Generosity

Creating a Culture of Generosity

How to Create a Culture of Generosity

Maybe, as a church, you’ve dipped your toe into the world of digital giving. Perhaps your website is equipped to take credit card payments, but you’ve never really gone all in on a mobile giving platform like Tithe.ly or one of our competitors. 

That’s actually wonderful news! You now stand before a great opportunity to change the culture of your church for years to come. This could be the beginning of a whole new adventure in following Jesus toward greater generosity as a local body of believers. 

Over the years, I’ve learned that shifts in culture, especially within a church, don’t happen overnight, nor do they happen spontaneously. They are planned and are usually initiated by the leadership of a congregation. To fully embrace digital giving, it helps to understand some scriptural principles first.

Scriptural Understanding of Digital Giving

In the business world, the underlying motivation for existence is to make a profit. Whether you’re leading a firm that makes umbrellas, automobiles, or next-generation rocket engines, the bottom line is, well, the bottom line. 

Not so with a church. Churches are nonprofit, and that sometimes means Christians push financial concerns to the side. But let’s remember the marching orders Jesus left His disciples.

He said, “Go and make disciples of all nations, baptizing them in the name of the Father and of the Son and of the Holy Spirit, and teaching them to obey everything I have commanded you” (Matthew 28:19–20).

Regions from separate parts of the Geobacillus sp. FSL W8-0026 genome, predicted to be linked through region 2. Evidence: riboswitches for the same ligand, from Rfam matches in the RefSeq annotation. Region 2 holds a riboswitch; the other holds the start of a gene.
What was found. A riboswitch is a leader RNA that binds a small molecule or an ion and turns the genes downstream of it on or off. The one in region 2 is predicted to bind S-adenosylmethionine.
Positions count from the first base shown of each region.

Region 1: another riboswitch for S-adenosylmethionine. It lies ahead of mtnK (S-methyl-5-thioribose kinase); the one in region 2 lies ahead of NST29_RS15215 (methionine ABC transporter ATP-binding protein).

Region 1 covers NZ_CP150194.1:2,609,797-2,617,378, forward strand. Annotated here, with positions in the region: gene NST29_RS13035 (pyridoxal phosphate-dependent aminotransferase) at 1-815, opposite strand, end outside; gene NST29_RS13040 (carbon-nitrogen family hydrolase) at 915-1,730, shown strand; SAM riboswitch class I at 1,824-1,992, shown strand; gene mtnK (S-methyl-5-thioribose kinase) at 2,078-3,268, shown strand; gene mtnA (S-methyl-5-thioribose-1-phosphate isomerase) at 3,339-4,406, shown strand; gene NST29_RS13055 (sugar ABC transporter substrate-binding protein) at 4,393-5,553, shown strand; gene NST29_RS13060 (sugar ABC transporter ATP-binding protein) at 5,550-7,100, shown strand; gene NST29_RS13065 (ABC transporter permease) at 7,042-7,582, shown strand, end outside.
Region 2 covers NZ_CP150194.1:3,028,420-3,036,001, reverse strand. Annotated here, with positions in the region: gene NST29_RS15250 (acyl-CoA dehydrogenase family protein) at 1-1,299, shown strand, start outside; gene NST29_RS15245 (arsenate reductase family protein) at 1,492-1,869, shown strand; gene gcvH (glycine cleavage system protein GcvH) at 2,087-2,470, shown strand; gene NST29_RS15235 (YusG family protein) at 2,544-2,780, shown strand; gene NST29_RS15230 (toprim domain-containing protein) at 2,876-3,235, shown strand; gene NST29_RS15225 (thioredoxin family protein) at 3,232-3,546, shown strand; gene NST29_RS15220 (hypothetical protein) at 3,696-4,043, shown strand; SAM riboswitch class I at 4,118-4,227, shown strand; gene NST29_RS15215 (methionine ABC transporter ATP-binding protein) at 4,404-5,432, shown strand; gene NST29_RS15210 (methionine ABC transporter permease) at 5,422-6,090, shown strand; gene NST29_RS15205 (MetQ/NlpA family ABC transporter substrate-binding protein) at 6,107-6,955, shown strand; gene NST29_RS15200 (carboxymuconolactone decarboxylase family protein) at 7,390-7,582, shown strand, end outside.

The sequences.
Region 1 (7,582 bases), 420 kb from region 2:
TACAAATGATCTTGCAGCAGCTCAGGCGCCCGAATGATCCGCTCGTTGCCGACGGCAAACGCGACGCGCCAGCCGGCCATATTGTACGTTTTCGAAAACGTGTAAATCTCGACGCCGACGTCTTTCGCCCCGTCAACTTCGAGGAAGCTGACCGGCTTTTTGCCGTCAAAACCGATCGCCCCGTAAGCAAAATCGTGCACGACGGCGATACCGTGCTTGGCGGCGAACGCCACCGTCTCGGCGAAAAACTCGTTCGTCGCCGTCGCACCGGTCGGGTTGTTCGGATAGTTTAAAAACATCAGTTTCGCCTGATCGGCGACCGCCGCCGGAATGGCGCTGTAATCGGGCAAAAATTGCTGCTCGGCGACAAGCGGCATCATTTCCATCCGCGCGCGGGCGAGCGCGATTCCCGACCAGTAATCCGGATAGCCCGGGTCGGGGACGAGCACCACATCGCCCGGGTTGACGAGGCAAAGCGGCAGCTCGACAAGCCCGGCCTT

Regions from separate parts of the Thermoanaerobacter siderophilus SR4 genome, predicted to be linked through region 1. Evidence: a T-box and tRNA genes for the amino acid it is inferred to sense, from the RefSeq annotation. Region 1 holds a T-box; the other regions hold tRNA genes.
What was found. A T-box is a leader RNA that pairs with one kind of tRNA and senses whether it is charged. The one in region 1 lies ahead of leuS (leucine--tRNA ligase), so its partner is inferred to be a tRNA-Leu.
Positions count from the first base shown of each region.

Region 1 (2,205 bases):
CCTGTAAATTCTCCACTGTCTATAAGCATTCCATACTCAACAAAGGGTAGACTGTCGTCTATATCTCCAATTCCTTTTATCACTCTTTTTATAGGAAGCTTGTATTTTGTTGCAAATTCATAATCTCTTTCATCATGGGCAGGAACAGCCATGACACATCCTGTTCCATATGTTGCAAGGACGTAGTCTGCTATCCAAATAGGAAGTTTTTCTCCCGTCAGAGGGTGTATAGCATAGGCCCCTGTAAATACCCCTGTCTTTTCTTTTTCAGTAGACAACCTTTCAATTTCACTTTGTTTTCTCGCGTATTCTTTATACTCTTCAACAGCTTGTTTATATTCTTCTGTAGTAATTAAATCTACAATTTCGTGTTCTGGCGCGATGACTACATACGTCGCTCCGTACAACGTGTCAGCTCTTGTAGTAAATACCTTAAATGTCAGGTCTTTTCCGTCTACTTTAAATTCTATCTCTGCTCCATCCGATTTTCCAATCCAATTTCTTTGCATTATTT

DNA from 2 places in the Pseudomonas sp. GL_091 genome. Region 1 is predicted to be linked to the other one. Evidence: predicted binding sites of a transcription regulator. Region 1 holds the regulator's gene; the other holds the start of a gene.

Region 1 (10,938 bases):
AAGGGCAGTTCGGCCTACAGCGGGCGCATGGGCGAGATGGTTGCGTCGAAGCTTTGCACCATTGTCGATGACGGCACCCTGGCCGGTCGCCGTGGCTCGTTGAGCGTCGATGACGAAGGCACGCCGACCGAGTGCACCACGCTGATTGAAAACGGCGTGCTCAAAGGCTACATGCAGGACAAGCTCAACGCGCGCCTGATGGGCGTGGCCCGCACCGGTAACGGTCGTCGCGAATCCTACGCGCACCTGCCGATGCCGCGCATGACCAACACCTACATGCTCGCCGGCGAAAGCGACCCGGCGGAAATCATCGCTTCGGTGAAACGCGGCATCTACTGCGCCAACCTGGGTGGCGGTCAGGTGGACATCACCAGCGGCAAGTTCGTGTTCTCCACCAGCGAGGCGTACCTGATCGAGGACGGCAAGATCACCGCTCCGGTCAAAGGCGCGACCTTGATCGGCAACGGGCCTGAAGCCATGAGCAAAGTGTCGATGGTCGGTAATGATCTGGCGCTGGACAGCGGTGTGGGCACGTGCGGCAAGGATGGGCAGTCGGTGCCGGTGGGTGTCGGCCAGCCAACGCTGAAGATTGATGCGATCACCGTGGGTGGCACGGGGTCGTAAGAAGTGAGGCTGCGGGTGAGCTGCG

The mission we’ve been given is a big one! We are to go into ALL THE WORLD—and that takes resources, financial and otherwise. If we are serious about doing our part to fulfill the great commission, it will take financial resources to get there.

This doesn’t mean that every church should be a mega-church, but in my mind it does mean that every church should desire to grow, to reach more people, and to make a bigger impact on their community and the world. 

Well-meaning Christians can disagree on whether tithing is a practice that should be continued by believers today, but all Christians should agree that God wants His people to be sacrificial givers. In that sense, generosity is about more than the money collected; it’s about our hearts. 

Jesus said, “No one can serve two masters. Either you will hate the one and love the other, or you will be devoted to the one and despise the other. You cannot serve both God and money” (Matthew 6:24).

When we begin to understand what Jesus’ sacrifice on the cross meant, we begin to realize that everything we have, everything we are, and everything we do belongs to Him. We are just stewards, managers, and servants of all that we’ve been given. The money we earn and the money we’ve collected in our bank accounts belong to the King.

Having a biblical understanding of generosity is a good first step to changing the culture behind digital giving. It’s important for pastors and leaders to walk through Scripture and come to a clear understanding of Jesus’ calling in doing the work of the kingdom here on earth. 

Once the leaders of your group have a keen understanding in scripture for financial giving, it’s important to effectively teach these principles to everyone in the congregation—not just one time, or for a single sermon series, but in a sustainable and continuous way. If you, as a pastor or church leader, can communicate your heart and vision for increased generosity, people will follow. 

For more helpful scriptural principles for financial giving, check out this blog here.

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Creating a Culture of Generosity